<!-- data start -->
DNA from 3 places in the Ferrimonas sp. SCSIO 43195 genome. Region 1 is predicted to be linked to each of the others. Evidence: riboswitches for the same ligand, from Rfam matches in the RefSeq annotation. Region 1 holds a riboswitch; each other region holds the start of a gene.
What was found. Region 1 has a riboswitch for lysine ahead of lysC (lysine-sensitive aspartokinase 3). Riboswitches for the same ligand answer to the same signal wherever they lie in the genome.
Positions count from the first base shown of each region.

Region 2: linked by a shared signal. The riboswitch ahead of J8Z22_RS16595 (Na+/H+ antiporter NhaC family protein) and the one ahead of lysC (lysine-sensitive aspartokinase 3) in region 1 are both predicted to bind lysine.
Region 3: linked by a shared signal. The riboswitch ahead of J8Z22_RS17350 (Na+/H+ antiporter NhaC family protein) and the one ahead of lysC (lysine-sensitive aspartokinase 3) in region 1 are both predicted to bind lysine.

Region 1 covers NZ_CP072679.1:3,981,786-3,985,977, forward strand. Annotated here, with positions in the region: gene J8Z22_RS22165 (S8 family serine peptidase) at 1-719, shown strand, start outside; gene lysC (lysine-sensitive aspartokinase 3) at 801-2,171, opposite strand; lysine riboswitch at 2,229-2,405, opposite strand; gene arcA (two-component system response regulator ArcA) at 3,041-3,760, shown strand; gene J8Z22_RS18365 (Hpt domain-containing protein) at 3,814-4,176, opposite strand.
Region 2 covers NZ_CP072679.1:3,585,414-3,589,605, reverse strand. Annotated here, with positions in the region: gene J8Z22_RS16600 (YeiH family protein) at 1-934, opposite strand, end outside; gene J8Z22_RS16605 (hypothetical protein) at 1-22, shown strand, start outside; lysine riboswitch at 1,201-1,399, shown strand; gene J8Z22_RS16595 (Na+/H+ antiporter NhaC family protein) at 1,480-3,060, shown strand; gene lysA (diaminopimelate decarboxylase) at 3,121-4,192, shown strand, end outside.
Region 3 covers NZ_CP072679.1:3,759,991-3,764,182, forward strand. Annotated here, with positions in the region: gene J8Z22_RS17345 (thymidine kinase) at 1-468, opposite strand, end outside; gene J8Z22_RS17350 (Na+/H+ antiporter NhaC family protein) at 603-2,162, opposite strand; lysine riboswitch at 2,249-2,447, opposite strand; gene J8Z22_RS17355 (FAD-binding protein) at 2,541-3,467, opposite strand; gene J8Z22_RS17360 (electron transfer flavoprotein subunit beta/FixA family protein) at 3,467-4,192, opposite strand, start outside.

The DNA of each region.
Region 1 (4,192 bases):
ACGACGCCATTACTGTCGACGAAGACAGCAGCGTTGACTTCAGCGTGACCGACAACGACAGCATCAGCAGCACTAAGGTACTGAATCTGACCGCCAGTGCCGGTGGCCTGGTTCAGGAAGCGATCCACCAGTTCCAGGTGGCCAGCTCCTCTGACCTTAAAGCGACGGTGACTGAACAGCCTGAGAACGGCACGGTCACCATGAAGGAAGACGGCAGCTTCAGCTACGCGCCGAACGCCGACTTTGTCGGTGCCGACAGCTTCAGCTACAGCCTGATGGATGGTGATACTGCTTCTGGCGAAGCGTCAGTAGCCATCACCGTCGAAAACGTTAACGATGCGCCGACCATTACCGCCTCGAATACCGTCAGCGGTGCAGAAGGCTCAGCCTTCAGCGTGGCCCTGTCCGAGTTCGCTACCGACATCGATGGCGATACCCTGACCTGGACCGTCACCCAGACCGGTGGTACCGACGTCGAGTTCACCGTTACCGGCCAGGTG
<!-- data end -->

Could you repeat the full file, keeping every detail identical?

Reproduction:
DNA from 3 places in the Ferrimonas sp. SCSIO 43195 genome. Region 1 is predicted to be linked to each of the others. Evidence: riboswitches for the same ligand, from Rfam matches in the RefSeq annotation. Region 1 holds a riboswitch; each other region holds the start of a gene.
What was found. Region 1 has a riboswitch for lysine ahead of lysC (lysine-sensitive aspartokinase 3). Riboswitches for the same ligand answer to the same signal wherever they lie in the genome.
Positions count from the first base shown of each region.

Region 2: linked by a shared signal. The riboswitch ahead of J8Z22_RS16595 (Na+/H+ antiporter NhaC family protein) and the one ahead of lysC (lysine-sensitive aspartokinase 3) in region 1 are both predicted to bind lysine.
Region 3: linked by a shared signal. The riboswitch ahead of J8Z22_RS17350 (Na+/H+ antiporter NhaC family protein) and the one ahead of lysC (lysine-sensitive aspartokinase 3) in region 1 are both predicted to bind lysine.

Region 1 covers NZ_CP072679.1:3,981,786-3,985,977, forward strand. Annotated here, with positions in the region: gene J8Z22_RS22165 (S8 family serine peptidase) at 1-719, shown strand, start outside; gene lysC (lysine-sensitive aspartokinase 3) at 801-2,171, opposite strand; lysine riboswitch at 2,229-2,405, opposite strand; gene arcA (two-component system response regulator ArcA) at 3,041-3,760, shown strand; gene J8Z22_RS18365 (Hpt domain-containing protein) at 3,814-4,176, opposite strand.
Region 2 covers NZ_CP072679.1:3,585,414-3,589,605, reverse strand. Annotated here, with positions in the region: gene J8Z22_RS16600 (YeiH family protein) at 1-934, opposite strand, end outside; gene J8Z22_RS16605 (hypothetical protein) at 1-22, shown strand, start outside; lysine riboswitch at 1,201-1,399, shown strand; gene J8Z22_RS16595 (Na+/H+ antiporter NhaC family protein) at 1,480-3,060, shown strand; gene lysA (diaminopimelate decarboxylase) at 3,121-4,192, shown strand, end outside.
Region 3 covers NZ_CP072679.1:3,759,991-3,764,182, forward strand. Annotated here, with positions in the region: gene J8Z22_RS17345 (thymidine kinase) at 1-468, opposite strand, end outside; gene J8Z22_RS17350 (Na+/H+ antiporter NhaC family protein) at 603-2,162, opposite strand; lysine riboswitch at 2,249-2,447, opposite strand; gene J8Z22_RS17355 (FAD-binding protein) at 2,541-3,467, opposite strand; gene J8Z22_RS17360 (electron transfer flavoprotein subunit beta/FixA family protein) at 3,467-4,192, opposite strand, start outside.

The DNA of each region.
Region 1 (4,192 bases):
ACGACGCCATTACTGTCGACGAAGACAGCAGCGTTGACTTCAGCGTGACCGACAACGACAGCATCAGCAGCACTAAGGTACTGAATCTGACCGCCAGTGCCGGTGGCCTGGTTCAGGAAGCGATCCACCAGTTCCAGGTGGCCAGCTCCTCTGACCTTAAAGCGACGGTGACTGAACAGCCTGAGAACGGCACGGTCACCATGAAGGAAGACGGCAGCTTCAGCTACGCGCCGAACGCCGACTTTGTCGGTGCCGACAGCTTCAGCTACAGCCTGATGGATGGTGATACTGCTTCTGGCGAAGCGTCAGTAGCCATCACCGTCGAAAACGTTAACGATGCGCCGACCATTACCGCCTCGAATACCGTCAGCGGTGCAGAAGGCTCAGCCTTCAGCGTGGCCCTGTCCGAGTTCGCTACCGACATCGATGGCGATACCCTGACCTGGACCGTCACCCAGACCGGTGGTACCGACGTCGAGTTCACCGTTACCGGCCAGGTG